Saturday, 16 February 2013

Drawing Module: Section Views

This past week has been a tremendously busy one at University, but in the few bits of time I do have available, I have been looking at incorporating section views into my experiments on the Drawing Module. For those unfamiliar what a 'Section' views, below is an example. These are highly important in mechanical design and allow complex features to be seen and also annotated

Sectional View Along Axis A-A
Yorik, already did some work within his arch module purely using the python capabilities within FreeCAD. This can be used in the latest release of 0.13. His solution is simple but works well. Below is a representation of the sectioning algorithm (I am currently waiting for a download to finish so found the time to draw it)

  1. The user defines a 3D plane. The 3D Plane is then checked to see if it intersects with the object
  2. The bounding box for the FreeCAD part is then projected onto the cutting plane - there are 8 points.
  3. The maximum size of each projection on the principal axes of the plane are found. These are then turned into an extruded box prism and a boolean cut operation leaves the remaining part.
  4. The remaining sectioned part remains. The faces are then projected and if they are coincident with the cutting plane it will be sectioned face.
Interestingly enough I decided to mimic such behavior in the Sectioned View of this. Although relatively simple, in c++ requires finding the correct modeling algorithms in OpenCascade. After some mind boggling, I eventually got something crude to work.

The functionality I am aiming towards is something similar to the functionality in other commercial CAD packages (namely Solidworks). My view is that using a 3D plane to section an object can be slightly tedious and awkward - atleast until we get a plane feature with the arrival on the Assembly Module. Instead I think it is more practical to create a section in the 2D Drawing User Interface.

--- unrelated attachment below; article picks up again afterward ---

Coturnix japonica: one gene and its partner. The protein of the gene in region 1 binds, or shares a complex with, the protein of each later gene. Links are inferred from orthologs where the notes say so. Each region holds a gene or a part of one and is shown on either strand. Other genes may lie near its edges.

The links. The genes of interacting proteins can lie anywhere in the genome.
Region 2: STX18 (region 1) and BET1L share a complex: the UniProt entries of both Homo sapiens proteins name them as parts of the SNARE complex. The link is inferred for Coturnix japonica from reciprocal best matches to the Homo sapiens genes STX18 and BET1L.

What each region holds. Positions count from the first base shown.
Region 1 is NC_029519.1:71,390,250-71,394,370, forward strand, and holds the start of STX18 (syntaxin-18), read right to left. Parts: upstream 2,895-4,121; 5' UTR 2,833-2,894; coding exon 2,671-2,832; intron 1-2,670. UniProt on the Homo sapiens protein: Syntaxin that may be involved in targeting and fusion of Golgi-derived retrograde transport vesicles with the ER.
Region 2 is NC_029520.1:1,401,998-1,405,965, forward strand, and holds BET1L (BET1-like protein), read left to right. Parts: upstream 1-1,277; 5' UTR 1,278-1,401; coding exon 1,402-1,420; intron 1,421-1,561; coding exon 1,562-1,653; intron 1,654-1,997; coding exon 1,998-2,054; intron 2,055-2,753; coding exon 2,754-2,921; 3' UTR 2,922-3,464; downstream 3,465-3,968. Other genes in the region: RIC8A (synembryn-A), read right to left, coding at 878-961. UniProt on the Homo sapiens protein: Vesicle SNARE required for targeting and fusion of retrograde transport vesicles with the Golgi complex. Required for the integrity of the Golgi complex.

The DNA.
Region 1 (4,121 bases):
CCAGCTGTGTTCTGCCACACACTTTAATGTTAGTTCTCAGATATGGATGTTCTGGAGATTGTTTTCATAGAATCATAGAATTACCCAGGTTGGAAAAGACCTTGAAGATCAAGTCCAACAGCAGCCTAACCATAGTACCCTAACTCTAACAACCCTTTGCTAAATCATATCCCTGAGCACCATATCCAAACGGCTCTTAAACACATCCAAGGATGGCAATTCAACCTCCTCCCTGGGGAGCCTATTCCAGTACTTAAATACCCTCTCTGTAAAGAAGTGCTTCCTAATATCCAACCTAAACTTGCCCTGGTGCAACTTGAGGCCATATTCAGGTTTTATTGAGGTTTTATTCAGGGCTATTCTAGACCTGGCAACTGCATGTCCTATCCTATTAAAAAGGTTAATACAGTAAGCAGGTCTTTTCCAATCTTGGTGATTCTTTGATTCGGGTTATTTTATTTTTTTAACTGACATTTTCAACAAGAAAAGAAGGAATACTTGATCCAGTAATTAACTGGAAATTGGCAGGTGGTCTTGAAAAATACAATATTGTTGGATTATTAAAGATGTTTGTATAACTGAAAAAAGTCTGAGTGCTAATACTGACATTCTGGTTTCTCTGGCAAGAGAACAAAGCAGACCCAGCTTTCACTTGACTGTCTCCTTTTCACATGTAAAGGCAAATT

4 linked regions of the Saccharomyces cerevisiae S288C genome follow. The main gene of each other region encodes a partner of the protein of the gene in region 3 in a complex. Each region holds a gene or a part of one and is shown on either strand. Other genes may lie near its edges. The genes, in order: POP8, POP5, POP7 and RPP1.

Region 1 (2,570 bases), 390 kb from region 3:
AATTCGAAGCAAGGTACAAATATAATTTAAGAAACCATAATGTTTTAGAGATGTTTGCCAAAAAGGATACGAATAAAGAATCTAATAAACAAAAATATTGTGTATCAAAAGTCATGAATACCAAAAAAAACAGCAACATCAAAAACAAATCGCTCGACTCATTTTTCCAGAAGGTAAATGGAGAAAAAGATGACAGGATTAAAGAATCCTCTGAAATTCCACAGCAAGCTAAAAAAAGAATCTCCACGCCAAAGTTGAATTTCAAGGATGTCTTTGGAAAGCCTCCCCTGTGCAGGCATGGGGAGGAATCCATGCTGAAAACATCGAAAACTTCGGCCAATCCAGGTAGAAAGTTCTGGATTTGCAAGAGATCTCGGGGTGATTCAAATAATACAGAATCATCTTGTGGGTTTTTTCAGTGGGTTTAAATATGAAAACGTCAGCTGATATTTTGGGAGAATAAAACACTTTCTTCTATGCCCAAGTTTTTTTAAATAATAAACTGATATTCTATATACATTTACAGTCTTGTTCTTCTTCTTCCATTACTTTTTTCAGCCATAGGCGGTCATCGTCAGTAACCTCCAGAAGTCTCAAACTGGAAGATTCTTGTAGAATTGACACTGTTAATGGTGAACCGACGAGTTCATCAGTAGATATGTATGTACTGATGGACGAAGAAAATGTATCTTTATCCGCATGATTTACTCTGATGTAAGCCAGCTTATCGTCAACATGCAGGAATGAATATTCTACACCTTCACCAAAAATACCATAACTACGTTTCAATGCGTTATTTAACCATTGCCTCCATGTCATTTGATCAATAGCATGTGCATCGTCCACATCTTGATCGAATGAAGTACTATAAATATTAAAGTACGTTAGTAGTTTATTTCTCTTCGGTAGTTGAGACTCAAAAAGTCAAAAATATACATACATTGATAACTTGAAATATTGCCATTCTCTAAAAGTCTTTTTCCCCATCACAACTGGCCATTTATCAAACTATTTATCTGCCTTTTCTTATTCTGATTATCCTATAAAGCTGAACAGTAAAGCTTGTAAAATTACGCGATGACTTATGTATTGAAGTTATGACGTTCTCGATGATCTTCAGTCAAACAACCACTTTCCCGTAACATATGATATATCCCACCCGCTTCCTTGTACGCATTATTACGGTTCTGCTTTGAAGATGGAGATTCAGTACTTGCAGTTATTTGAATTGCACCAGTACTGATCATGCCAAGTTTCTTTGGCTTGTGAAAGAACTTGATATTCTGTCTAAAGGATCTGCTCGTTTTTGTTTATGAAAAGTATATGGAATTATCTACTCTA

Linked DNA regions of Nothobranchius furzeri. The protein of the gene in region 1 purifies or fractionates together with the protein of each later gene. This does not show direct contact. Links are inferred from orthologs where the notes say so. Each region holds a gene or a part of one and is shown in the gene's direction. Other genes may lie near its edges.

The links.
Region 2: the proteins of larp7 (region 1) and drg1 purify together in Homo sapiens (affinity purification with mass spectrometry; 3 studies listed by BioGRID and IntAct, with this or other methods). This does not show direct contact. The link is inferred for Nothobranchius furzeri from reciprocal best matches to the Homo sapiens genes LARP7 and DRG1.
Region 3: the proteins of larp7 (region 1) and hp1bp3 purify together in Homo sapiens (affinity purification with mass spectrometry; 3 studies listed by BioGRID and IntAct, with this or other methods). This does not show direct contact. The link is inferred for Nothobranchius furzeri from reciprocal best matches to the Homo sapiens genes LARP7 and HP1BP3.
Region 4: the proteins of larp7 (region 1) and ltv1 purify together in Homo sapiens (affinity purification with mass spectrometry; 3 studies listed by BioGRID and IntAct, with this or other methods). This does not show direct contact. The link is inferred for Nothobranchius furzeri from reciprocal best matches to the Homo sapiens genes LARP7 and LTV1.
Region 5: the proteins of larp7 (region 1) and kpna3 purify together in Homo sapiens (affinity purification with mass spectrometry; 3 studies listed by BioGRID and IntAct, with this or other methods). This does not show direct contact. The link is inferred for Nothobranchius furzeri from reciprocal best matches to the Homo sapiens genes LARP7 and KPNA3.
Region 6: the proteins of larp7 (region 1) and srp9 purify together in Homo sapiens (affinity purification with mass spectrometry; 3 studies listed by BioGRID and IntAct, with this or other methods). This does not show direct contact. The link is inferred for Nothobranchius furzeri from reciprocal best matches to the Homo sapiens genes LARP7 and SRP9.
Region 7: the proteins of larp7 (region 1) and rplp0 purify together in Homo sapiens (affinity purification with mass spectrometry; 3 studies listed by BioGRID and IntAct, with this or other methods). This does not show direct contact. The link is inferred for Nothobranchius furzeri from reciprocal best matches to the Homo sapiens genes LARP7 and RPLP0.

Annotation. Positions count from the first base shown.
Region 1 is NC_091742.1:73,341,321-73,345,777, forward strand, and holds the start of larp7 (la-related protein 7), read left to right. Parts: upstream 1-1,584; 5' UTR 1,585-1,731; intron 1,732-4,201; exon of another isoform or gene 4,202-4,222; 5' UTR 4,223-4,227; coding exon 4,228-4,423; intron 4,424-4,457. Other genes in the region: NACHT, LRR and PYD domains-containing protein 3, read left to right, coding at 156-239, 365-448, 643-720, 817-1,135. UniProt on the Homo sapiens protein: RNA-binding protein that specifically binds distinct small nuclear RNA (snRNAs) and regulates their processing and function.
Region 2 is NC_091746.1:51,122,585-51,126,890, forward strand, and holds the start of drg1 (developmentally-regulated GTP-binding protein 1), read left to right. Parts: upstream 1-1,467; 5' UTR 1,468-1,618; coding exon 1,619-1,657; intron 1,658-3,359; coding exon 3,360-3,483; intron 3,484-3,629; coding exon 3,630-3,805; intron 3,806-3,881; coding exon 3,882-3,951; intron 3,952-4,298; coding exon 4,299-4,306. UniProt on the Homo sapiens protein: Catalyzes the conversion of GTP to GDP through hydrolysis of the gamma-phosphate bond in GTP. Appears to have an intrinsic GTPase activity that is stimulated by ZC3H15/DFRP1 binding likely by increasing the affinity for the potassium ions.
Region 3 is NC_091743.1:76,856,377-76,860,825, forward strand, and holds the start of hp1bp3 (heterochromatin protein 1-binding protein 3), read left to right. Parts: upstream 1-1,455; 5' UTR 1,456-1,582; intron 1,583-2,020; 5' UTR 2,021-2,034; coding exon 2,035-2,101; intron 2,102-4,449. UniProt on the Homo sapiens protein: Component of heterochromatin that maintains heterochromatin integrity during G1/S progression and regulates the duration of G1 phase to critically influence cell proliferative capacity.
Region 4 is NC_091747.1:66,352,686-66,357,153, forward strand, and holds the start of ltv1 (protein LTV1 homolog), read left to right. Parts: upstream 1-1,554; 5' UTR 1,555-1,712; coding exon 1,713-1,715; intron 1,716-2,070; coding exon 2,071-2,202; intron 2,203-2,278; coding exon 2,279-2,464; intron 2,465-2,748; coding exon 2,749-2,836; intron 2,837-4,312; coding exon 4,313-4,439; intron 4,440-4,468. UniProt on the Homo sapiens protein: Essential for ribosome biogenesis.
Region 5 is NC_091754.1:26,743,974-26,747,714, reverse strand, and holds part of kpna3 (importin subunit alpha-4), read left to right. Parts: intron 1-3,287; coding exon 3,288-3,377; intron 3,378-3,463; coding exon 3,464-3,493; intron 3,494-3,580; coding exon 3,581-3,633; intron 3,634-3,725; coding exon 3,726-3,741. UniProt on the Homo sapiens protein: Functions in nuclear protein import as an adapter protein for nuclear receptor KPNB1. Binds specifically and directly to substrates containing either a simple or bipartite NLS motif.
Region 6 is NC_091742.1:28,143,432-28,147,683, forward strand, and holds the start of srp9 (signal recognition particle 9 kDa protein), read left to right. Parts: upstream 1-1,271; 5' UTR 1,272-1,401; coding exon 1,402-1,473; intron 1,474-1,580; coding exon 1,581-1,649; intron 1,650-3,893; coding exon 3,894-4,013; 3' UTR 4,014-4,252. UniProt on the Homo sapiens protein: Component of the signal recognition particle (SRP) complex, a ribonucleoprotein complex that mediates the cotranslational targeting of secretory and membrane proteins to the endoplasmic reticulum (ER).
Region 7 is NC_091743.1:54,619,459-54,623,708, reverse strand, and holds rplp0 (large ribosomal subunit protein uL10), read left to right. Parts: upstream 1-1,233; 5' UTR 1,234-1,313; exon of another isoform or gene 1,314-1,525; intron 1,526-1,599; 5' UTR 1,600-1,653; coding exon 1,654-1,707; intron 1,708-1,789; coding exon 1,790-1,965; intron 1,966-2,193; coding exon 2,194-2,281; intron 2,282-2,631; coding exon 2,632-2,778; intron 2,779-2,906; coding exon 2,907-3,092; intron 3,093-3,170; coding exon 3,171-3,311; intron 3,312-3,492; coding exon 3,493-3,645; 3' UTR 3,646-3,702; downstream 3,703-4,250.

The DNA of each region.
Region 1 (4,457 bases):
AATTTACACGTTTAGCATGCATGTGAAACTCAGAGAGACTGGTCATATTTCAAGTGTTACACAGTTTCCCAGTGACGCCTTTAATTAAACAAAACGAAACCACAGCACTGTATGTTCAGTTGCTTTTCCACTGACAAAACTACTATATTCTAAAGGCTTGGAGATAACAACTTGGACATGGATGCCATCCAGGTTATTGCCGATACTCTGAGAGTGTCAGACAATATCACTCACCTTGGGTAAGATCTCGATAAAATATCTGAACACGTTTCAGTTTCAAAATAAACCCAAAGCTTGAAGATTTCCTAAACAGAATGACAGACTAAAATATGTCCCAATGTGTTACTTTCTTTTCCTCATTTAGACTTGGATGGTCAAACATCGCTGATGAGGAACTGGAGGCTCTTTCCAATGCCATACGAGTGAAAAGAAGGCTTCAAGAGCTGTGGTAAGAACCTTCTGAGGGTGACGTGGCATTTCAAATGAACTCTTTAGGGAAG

The user can create both 3D and Orthographic projections of the object and the user will 'draw' a section line AA in 2D. Upon completion this will create a new 'Section' View to the side that can be freely positioned.

The section plane is calculated simply by taking the cross product of the current view normal and the line, which produces the new normal of the plane.

This would hopefully cover most cases, but it should also allow an arbitrary plane to be set to create more flexibility when sectioning. 

The one complication that arises is that references will be lost because of the boolean operation. This will be of concern atleast until we get the more robust naming mechanism.


Any sectioned faces or even chosen ones should be fillable with a hatch pattern. This can be detected automatically if the face is coincident on the plane. I haven't yet decided the approach for storing hatching information but should be relatively straight forward.

I am hoping to get some more of this done tonight or tomorrow and have something to show but that all depends on University work... 


  1. Amazing! Can't wait to see more! The big problem I had with section views is the complex depth-based face sorting system (called painter's algorithm) I used to sort faces after projecting them on the section plane, because I wanted fillable faces as output (the current OCC algorithm in FreeCAD only projects edges). It fails a lot and is very slow...

    Your idea to place a section plane in 2D is indeed much easier to use than my current 3D plane. And indeed it will cover 99% of the cases... Now I guess we'll really need to put some work in the Drawing module!

  2. I got the sectioning to work very crudely this afternoon, but is currently not at the correct angle.

    What I am really hoping is that OpenCascade will allow me to sort through each projected face - I am pretty sure that these are projected just like the edges but aren't exposed in the BREPHLR sort algorithm. Hopefully we can take this further and make coloured vectors drawings like you have done already :)

    I think other CAD packages also allow you to set hatches for faces even if it's a section view.

    So yes, should be an exciting result if this works!

  3. Hatching in SVG is pretty easy once you have a fillable, closed path (but doesn't work on the qtsvg viewer, you'll definitely need to surrender to webkit ;) ), basically you define a hatch pattern, which is a small, tileable svg fragment, then simply use its name as fill value: And the pattern definition can come anywhere inside the svg, so each freecad view could carry its own or have controls to tweak it...

    If OCC is able to sort the projected faces, then definitely our major problem would be solved. Where did you find about that?